Knoppe

  • Sr. Member
  • ****
  • Posts: 46
    • View Profile
Re: Bottom teeth position
« Reply #2 on: May 24, 2014, 02:29:44 am »
What Ben said. Also, I'd consider the angle of the teeth.

Teeth move and if your face is underdeveloped, the teeth will naturally angle "wrong". Meaning that you'll chew them inwards/outwards depending on the rest of the face (mandible, maxilla etc).

So. If it doesn't resolve on it's own when the face aligns. I'd check with a functional orthodontis.

I'm a huge proponent of using all methods to battle underdeveloped faces/jaws.


Ben: Did you have more of a head problem than jaw problem? (If you get what I mean)
I'm thinking that the trauma you sustained from the car accident had an impact to your head (no pun intended) more than on your teeth/face?

I'm asking because I'm starting to think that there are two major groups of patients.

1) Head trauma
2) Underdeveloped face/collapsed dental arches/mutilation from "traditional orthodontics"

I'm definatly in the second category. For me, orthodontics and face pulling/NCR is needed since my teeth where messed up (narrow arches, bad angle) but for some, NCR only seems to be enough. The ALF and bracers have helped quite a bit so far but my first treatment with Ian produced INSANE results in terms of posture and clarity. None of the treatments by themselves are the answer to my case.

I'm also a big proponent of getting assessed by a pro.

bstratt25

  • Administrator
  • Hero Member
  • *****
  • Posts: 89
    • View Profile
Re: Bottom teeth position
« Reply #3 on: June 16, 2014, 07:11:56 am »
Hey Knoppe,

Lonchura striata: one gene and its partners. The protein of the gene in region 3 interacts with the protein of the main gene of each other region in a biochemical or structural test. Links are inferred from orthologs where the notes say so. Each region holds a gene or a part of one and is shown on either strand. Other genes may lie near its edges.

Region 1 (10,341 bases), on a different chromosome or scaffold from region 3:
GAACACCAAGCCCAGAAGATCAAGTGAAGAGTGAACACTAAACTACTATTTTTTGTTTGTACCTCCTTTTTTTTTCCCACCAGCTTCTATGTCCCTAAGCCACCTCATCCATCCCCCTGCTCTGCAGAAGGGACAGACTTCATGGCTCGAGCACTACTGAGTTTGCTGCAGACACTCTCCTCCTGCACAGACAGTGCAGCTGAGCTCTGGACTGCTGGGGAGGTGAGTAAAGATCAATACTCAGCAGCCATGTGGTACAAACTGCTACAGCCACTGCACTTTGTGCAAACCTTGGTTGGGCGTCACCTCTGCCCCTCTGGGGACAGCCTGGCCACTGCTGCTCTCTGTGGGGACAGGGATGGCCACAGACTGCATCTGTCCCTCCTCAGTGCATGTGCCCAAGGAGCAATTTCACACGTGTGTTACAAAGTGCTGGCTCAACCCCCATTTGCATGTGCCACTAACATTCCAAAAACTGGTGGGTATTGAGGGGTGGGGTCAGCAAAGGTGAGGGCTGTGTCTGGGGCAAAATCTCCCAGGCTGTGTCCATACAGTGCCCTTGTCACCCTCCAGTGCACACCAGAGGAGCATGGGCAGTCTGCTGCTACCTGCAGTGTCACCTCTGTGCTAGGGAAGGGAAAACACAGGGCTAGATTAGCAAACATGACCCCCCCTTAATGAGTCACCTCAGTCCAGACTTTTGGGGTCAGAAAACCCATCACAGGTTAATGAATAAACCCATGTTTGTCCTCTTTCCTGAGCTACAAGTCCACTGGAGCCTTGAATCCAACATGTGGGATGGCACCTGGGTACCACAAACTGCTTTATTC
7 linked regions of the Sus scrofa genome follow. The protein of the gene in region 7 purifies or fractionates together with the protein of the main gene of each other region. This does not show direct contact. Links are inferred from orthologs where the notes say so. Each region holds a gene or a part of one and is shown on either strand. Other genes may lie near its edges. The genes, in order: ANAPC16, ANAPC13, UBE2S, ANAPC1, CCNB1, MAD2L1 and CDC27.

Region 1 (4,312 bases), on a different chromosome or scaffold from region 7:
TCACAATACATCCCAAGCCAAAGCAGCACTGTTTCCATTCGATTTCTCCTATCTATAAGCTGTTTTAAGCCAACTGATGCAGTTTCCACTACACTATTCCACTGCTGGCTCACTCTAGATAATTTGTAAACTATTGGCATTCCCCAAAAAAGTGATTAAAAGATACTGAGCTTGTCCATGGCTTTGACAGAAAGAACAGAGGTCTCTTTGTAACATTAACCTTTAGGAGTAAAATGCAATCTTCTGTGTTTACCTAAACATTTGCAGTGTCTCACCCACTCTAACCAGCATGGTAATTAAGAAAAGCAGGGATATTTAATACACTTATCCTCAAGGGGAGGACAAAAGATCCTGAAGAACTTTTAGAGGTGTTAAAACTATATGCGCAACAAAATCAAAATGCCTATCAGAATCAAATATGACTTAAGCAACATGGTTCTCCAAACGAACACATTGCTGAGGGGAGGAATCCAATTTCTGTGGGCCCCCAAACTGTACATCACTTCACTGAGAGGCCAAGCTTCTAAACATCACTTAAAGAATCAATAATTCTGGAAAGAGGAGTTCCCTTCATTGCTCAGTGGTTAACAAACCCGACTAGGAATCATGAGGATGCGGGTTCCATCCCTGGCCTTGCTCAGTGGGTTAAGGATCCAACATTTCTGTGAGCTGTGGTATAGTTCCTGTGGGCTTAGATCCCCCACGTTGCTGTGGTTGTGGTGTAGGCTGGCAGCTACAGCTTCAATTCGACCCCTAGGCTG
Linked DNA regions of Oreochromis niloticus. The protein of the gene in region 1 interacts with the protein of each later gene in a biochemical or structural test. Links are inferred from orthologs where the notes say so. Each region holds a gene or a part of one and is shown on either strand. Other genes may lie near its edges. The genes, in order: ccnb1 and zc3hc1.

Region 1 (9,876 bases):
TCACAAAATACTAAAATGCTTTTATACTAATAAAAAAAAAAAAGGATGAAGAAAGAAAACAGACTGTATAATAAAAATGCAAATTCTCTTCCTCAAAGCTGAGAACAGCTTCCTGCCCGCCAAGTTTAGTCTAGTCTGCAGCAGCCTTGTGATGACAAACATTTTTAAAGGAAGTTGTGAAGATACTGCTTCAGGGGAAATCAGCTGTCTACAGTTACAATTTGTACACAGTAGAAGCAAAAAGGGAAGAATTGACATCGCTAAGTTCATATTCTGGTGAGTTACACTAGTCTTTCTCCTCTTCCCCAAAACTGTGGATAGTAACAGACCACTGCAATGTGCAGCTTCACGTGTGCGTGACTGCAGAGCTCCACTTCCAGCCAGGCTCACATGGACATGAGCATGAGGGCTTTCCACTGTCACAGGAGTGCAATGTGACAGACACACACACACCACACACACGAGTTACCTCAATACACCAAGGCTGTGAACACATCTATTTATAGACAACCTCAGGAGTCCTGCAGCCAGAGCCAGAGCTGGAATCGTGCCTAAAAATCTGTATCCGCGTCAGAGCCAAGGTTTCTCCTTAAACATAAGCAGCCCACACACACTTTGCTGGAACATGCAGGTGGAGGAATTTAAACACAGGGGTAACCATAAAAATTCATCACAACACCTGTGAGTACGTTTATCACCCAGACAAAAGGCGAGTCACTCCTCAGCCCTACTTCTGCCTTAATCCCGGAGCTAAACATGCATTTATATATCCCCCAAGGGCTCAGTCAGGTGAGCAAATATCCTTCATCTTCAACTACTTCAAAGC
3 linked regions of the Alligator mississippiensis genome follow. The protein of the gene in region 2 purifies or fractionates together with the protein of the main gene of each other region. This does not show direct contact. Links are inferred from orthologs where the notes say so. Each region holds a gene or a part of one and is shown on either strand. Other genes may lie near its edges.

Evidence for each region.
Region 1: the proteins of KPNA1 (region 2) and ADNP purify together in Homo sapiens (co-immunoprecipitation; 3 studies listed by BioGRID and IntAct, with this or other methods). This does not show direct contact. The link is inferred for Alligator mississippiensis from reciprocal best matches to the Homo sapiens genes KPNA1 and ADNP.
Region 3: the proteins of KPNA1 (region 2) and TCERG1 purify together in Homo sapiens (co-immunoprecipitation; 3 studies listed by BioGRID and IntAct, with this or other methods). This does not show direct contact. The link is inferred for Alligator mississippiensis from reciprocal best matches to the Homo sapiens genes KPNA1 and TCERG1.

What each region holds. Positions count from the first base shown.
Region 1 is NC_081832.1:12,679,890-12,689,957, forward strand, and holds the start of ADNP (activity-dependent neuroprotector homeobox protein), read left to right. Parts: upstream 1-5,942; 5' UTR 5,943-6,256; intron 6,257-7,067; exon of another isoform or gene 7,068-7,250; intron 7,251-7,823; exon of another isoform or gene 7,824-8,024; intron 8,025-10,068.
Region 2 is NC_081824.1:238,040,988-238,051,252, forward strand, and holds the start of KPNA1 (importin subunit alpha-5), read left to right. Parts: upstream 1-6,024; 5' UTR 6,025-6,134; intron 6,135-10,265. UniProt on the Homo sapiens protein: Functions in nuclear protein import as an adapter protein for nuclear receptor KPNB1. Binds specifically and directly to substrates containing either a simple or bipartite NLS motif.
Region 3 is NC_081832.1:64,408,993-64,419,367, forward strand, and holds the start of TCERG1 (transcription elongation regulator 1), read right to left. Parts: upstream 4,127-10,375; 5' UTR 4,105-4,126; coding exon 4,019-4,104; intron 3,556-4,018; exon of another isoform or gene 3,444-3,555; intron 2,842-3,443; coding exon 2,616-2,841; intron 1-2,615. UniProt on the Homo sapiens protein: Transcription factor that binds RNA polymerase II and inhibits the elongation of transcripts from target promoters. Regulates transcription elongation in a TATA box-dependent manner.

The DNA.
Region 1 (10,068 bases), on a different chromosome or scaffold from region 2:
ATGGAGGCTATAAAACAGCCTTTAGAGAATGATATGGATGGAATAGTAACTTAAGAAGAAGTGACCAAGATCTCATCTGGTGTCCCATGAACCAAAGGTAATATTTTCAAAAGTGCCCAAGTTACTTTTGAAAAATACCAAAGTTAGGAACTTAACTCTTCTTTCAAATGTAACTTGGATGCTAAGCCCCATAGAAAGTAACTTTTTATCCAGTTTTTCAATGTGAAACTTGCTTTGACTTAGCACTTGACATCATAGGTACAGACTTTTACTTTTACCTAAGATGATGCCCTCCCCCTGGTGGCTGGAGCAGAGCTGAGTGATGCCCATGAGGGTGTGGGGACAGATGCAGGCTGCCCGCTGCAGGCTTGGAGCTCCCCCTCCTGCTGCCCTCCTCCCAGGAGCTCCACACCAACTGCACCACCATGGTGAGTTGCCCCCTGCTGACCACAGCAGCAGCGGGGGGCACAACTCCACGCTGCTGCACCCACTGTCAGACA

I actually had both but about 80-90% of my problem was caused by head trauma.

My wisdom teeth were extracted and my dental arches were collapsed but it wasn't extreme

I agree about those categories, and I don't think people whose problems are caused by "Underdeveloped face/collapsed dental arches/mutilation from "traditional orthodontics" respond as well as head trauma people to NCR/ballooning.

Knoppe

  • Sr. Member
  • ****
  • Posts: 46
    • View Profile
Re: Bottom teeth position
« Reply #4 on: June 18, 2014, 05:54:08 am »
Ah ok so your teeth/jaw problems resolved when you sorted the cranial stuff out?

Cool. I've seen some comments regarding the teeth and figured there's a need to clarify the different kinds of structural problems one might have. My face is collapsed because of poor nutrition and mouth breathin (Dr.Mew "stuff") which requires a whole different approach. Just so that people get a feel for what the possible remedies are.

/Knoppe

Hey Knoppe,

I actually had both but about 80-90% of my problem was caused by head trauma.

My wisdom teeth were extracted and my dental arches were collapsed but it wasn't extreme

I agree about those categories, and I don't think people whose problems are caused by "Underdeveloped face/collapsed dental arches/mutilation from "traditional orthodontics" respond as well as head trauma people to NCR/ballooning.